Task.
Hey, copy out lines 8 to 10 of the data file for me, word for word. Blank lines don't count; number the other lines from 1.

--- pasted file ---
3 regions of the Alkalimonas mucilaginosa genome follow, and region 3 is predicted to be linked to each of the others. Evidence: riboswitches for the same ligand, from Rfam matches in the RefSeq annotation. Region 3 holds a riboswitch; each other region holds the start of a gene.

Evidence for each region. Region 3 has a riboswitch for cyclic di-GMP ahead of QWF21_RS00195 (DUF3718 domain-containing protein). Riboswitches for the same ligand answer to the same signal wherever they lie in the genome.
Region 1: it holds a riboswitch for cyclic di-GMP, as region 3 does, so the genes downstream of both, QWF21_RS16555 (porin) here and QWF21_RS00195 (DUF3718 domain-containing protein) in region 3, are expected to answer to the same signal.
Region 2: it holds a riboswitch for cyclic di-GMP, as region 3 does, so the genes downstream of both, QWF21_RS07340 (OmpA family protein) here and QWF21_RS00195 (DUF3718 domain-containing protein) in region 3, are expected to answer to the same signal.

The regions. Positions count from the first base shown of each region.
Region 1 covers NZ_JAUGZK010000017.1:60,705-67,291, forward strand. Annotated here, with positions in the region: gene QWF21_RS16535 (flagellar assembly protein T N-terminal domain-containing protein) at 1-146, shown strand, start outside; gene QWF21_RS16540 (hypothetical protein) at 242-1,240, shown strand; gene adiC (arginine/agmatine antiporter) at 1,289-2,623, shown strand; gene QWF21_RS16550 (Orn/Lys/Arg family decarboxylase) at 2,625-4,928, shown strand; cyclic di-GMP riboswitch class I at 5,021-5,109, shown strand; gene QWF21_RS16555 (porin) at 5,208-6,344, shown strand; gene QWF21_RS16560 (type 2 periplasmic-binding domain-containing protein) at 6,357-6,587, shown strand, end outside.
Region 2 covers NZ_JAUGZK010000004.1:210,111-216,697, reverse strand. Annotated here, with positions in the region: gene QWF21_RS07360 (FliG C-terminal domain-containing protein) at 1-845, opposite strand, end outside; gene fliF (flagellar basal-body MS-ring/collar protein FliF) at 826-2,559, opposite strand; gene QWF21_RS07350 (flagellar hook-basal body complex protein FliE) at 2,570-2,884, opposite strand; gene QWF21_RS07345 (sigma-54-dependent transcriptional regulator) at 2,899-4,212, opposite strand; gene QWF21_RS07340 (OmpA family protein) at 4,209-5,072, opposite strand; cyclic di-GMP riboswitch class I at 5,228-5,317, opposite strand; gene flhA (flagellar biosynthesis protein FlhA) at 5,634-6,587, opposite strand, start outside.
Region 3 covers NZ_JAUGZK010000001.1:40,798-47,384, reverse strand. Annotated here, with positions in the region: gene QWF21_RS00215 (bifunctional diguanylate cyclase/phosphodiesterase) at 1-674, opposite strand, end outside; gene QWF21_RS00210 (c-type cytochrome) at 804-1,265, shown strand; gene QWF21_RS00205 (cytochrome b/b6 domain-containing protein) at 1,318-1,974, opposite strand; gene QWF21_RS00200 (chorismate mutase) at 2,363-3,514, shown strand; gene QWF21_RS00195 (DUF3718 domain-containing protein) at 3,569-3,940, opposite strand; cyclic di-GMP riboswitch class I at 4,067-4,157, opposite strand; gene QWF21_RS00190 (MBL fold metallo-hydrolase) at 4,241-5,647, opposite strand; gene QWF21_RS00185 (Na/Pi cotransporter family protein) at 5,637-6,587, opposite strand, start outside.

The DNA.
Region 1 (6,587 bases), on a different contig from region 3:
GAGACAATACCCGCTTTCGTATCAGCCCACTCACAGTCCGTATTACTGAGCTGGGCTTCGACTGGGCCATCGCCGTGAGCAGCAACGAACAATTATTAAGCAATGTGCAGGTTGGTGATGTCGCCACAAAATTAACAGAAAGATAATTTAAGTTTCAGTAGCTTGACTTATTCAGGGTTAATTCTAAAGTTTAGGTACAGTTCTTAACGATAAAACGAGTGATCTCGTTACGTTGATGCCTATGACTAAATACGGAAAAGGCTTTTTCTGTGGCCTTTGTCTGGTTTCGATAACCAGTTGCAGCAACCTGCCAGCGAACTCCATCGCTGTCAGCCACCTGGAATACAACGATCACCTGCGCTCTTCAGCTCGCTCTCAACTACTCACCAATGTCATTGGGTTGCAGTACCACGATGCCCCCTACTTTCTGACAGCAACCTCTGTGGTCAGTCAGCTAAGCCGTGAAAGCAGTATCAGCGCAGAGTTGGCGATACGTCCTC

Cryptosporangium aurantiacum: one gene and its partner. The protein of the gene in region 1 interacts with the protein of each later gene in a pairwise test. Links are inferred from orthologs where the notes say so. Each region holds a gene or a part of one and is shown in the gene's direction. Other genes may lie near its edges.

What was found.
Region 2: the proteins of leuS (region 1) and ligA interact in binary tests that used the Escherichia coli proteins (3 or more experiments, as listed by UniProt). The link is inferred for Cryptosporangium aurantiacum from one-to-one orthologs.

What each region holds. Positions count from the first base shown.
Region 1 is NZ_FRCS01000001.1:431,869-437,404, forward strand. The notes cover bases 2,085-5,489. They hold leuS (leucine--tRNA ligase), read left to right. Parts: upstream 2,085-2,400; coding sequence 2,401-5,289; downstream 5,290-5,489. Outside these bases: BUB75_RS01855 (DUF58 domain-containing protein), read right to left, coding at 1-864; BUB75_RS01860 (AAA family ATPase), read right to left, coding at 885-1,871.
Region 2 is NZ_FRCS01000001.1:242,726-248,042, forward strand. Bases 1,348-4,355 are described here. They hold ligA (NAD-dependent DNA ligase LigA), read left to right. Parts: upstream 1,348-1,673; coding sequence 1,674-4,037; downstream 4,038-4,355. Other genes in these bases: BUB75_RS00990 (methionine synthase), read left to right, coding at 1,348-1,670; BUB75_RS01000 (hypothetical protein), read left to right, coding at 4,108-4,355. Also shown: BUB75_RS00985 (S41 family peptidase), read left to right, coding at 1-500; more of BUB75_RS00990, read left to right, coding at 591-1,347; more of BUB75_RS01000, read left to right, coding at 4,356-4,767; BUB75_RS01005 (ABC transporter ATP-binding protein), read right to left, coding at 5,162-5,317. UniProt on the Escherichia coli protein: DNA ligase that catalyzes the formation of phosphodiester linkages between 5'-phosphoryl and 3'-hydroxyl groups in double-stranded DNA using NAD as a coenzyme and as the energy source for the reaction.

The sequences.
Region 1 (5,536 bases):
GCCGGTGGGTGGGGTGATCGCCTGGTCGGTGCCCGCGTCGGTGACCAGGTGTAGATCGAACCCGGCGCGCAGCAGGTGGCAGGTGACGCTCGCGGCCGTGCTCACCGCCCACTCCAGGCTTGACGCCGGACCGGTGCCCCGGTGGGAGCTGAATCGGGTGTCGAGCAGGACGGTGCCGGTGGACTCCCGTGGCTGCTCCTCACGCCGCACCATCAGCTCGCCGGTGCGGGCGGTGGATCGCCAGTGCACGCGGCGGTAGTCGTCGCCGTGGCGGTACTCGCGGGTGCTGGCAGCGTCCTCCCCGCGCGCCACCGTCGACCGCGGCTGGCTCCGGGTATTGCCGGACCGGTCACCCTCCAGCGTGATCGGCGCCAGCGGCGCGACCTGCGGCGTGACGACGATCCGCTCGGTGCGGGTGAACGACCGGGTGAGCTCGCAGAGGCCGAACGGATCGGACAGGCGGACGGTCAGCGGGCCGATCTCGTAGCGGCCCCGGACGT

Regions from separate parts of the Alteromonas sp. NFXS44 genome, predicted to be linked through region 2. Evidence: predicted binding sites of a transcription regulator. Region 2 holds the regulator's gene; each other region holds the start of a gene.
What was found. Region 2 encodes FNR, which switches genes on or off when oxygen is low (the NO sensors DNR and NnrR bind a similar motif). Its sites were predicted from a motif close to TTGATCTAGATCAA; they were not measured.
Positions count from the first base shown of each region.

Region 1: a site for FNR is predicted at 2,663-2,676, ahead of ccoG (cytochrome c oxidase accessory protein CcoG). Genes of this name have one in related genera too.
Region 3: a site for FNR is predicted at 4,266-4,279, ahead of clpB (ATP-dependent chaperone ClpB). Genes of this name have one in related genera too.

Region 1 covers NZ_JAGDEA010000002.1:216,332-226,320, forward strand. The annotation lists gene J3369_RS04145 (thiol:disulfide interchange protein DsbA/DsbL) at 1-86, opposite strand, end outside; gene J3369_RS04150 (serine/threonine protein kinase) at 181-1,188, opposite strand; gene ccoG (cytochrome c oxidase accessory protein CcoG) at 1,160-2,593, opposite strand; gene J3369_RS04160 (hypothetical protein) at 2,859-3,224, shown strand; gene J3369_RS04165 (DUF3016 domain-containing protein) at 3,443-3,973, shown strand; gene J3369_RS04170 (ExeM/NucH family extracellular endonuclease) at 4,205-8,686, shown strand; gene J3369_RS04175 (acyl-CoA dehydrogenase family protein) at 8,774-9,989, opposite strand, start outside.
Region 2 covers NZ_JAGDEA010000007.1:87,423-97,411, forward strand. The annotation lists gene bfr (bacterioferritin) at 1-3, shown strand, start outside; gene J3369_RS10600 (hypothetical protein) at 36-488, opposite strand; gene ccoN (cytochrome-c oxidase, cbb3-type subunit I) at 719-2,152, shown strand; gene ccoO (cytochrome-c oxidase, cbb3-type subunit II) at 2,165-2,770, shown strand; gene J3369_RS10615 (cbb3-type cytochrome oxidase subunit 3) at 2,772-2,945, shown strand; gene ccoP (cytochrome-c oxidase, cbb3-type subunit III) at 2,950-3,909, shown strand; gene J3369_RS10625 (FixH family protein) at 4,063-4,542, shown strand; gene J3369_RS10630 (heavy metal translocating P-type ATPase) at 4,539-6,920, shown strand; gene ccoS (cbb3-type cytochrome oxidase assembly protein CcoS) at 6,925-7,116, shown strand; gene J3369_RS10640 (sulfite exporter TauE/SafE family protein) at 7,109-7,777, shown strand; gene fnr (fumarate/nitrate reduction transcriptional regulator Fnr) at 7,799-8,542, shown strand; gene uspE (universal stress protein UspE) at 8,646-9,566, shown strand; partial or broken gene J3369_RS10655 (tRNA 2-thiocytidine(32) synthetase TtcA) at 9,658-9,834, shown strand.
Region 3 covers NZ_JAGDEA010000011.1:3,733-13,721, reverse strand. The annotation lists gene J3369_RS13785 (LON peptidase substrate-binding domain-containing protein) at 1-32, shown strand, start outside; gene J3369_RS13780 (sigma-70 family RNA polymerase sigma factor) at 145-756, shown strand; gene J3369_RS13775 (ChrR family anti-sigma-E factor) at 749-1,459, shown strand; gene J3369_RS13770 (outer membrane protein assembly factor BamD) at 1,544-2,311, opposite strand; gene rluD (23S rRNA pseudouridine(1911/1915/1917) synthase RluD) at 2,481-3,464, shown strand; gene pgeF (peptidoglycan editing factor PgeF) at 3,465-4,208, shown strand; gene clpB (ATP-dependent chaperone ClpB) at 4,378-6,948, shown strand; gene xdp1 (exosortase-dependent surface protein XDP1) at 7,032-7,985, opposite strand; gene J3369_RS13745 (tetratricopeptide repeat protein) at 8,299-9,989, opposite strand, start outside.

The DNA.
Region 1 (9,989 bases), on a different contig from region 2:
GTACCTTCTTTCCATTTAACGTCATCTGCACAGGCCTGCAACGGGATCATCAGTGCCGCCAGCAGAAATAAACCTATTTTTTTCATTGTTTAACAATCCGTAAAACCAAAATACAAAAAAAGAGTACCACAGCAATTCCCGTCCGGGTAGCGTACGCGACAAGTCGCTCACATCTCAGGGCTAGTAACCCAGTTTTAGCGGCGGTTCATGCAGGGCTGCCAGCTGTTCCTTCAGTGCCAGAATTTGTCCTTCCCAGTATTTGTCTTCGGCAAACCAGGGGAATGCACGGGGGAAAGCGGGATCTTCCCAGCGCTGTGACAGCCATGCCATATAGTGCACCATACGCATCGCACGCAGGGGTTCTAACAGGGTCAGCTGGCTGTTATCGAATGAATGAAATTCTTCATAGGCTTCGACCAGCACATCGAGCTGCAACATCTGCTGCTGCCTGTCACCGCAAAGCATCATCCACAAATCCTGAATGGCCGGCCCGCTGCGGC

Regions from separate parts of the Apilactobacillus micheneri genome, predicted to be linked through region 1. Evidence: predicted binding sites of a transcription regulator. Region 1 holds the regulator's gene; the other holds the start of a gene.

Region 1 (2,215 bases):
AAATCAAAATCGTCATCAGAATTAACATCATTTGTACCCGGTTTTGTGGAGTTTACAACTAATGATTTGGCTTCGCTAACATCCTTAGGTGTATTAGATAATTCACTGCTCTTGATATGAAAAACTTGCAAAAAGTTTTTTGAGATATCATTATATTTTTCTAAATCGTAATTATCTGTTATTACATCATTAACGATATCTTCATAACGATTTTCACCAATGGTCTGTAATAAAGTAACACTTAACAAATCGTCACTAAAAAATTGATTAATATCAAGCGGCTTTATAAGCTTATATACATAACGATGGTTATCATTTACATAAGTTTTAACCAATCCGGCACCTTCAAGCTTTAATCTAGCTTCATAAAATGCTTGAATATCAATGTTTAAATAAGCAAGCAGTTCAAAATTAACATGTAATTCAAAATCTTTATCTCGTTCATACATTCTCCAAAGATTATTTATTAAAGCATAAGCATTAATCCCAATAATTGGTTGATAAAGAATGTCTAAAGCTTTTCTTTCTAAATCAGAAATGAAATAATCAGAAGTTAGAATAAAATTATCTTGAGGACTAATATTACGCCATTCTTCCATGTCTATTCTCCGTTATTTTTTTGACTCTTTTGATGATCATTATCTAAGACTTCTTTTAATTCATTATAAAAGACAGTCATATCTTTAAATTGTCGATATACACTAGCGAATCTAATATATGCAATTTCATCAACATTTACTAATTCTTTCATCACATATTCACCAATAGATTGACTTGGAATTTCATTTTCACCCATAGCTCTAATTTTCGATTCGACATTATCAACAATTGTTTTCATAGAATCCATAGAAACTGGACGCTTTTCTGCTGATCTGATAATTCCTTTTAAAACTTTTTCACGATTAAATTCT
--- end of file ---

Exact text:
Region 3 covers NZ_JAUGZK010000001.1:40,798-47,384, reverse strand. Annotated here, with positions in the region: gene QWF21_RS00215 (bifunctional diguanylate cyclase/phosphodiesterase) at 1-674, opposite strand, end outside; gene QWF21_RS00210 (c-type cytochrome) at 804-1,265, shown strand; gene QWF21_RS00205 (cytochrome b/b6 domain-containing protein) at 1,318-1,974, opposite strand; gene QWF21_RS00200 (chorismate mutase) at 2,363-3,514, shown strand; gene QWF21_RS00195 (DUF3718 domain-containing protein) at 3,569-3,940, opposite strand; cyclic di-GMP riboswitch class I at 4,067-4,157, opposite strand; gene QWF21_RS00190 (MBL fold metallo-hydrolase) at 4,241-5,647, opposite strand; gene QWF21_RS00185 (Na/Pi cotransporter family protein) at 5,637-6,587, opposite strand, start outside.

The DNA.
Region 1 (6,587 bases), on a different contig from region 3: